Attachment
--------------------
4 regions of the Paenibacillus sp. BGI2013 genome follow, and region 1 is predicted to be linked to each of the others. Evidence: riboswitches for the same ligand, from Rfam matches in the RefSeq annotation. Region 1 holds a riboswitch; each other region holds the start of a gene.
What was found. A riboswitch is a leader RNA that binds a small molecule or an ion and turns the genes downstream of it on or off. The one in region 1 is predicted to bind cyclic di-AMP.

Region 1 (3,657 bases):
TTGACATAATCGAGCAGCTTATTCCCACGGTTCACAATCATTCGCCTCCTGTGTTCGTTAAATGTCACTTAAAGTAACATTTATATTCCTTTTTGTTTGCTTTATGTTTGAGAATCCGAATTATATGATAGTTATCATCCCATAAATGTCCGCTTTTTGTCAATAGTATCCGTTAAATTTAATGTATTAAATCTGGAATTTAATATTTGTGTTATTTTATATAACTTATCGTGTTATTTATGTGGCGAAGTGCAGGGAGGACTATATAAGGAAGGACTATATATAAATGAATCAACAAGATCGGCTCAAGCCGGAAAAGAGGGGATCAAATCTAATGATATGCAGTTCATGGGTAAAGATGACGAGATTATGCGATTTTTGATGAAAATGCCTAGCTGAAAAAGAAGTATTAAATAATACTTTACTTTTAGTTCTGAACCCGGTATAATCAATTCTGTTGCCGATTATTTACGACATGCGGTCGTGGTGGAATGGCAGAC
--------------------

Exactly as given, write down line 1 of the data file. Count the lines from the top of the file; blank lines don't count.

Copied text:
4 regions of the Paenibacillus sp. BGI2013 genome follow, and region 1 is predicted to be linked to each of the others. Evidence: riboswitches for the same ligand, from Rfam matches in the RefSeq annotation. Region 1 holds a riboswitch; each other region holds the start of a gene.